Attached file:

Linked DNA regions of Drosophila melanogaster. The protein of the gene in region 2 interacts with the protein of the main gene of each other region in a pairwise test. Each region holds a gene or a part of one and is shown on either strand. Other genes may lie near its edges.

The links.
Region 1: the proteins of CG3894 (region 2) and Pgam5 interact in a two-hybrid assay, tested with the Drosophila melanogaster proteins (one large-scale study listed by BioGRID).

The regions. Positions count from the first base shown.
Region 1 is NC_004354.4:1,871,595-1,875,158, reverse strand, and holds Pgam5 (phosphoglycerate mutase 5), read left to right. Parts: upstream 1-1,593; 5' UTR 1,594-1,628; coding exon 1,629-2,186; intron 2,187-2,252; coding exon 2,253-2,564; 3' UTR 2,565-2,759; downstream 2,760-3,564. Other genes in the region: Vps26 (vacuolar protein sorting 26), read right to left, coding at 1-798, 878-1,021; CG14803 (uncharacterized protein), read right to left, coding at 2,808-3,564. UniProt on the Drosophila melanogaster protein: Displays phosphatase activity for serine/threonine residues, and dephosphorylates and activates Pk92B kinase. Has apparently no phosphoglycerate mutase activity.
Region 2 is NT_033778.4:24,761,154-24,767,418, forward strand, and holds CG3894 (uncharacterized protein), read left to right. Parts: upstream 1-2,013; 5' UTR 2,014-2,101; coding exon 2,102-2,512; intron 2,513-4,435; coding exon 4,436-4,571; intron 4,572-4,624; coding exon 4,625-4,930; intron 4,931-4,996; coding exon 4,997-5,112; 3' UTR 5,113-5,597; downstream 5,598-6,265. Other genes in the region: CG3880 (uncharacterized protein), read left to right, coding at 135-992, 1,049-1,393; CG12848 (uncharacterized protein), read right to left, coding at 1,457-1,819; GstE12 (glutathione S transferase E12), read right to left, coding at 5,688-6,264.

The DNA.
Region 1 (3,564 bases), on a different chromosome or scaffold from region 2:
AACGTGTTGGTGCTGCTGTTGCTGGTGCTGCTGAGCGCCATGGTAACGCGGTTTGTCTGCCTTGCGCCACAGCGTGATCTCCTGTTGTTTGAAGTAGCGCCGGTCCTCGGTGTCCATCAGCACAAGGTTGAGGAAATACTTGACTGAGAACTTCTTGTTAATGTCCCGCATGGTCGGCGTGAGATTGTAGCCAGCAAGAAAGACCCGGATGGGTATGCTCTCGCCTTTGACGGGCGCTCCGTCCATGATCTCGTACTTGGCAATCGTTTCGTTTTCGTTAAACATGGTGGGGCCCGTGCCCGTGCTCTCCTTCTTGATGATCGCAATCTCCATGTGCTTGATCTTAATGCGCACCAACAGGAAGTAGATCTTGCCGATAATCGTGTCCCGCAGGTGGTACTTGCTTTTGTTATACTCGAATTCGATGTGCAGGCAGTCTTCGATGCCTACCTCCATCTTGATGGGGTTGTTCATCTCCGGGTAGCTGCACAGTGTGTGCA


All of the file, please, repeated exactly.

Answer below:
Linked DNA regions of Drosophila melanogaster. The protein of the gene in region 2 interacts with the protein of the main gene of each other region in a pairwise test. Each region holds a gene or a part of one and is shown on either strand. Other genes may lie near its edges.

The links.
Region 1: the proteins of CG3894 (region 2) and Pgam5 interact in a two-hybrid assay, tested with the Drosophila melanogaster proteins (one large-scale study listed by BioGRID).

The regions. Positions count from the first base shown.
Region 1 is NC_004354.4:1,871,595-1,875,158, reverse strand, and holds Pgam5 (phosphoglycerate mutase 5), read left to right. Parts: upstream 1-1,593; 5' UTR 1,594-1,628; coding exon 1,629-2,186; intron 2,187-2,252; coding exon 2,253-2,564; 3' UTR 2,565-2,759; downstream 2,760-3,564. Other genes in the region: Vps26 (vacuolar protein sorting 26), read right to left, coding at 1-798, 878-1,021; CG14803 (uncharacterized protein), read right to left, coding at 2,808-3,564. UniProt on the Drosophila melanogaster protein: Displays phosphatase activity for serine/threonine residues, and dephosphorylates and activates Pk92B kinase. Has apparently no phosphoglycerate mutase activity.
Region 2 is NT_033778.4:24,761,154-24,767,418, forward strand, and holds CG3894 (uncharacterized protein), read left to right. Parts: upstream 1-2,013; 5' UTR 2,014-2,101; coding exon 2,102-2,512; intron 2,513-4,435; coding exon 4,436-4,571; intron 4,572-4,624; coding exon 4,625-4,930; intron 4,931-4,996; coding exon 4,997-5,112; 3' UTR 5,113-5,597; downstream 5,598-6,265. Other genes in the region: CG3880 (uncharacterized protein), read left to right, coding at 135-992, 1,049-1,393; CG12848 (uncharacterized protein), read right to left, coding at 1,457-1,819; GstE12 (glutathione S transferase E12), read right to left, coding at 5,688-6,264.

The DNA.
Region 1 (3,564 bases), on a different chromosome or scaffold from region 2:
AACGTGTTGGTGCTGCTGTTGCTGGTGCTGCTGAGCGCCATGGTAACGCGGTTTGTCTGCCTTGCGCCACAGCGTGATCTCCTGTTGTTTGAAGTAGCGCCGGTCCTCGGTGTCCATCAGCACAAGGTTGAGGAAATACTTGACTGAGAACTTCTTGTTAATGTCCCGCATGGTCGGCGTGAGATTGTAGCCAGCAAGAAAGACCCGGATGGGTATGCTCTCGCCTTTGACGGGCGCTCCGTCCATGATCTCGTACTTGGCAATCGTTTCGTTTTCGTTAAACATGGTGGGGCCCGTGCCCGTGCTCTCCTTCTTGATGATCGCAATCTCCATGTGCTTGATCTTAATGCGCACCAACAGGAAGTAGATCTTGCCGATAATCGTGTCCCGCAGGTGGTACTTGCTTTTGTTATACTCGAATTCGATGTGCAGGCAGTCTTCGATGCCTACCTCCATCTTGATGGGGTTGTTCATCTCCGGGTAGCTGCACAGTGTGTGCA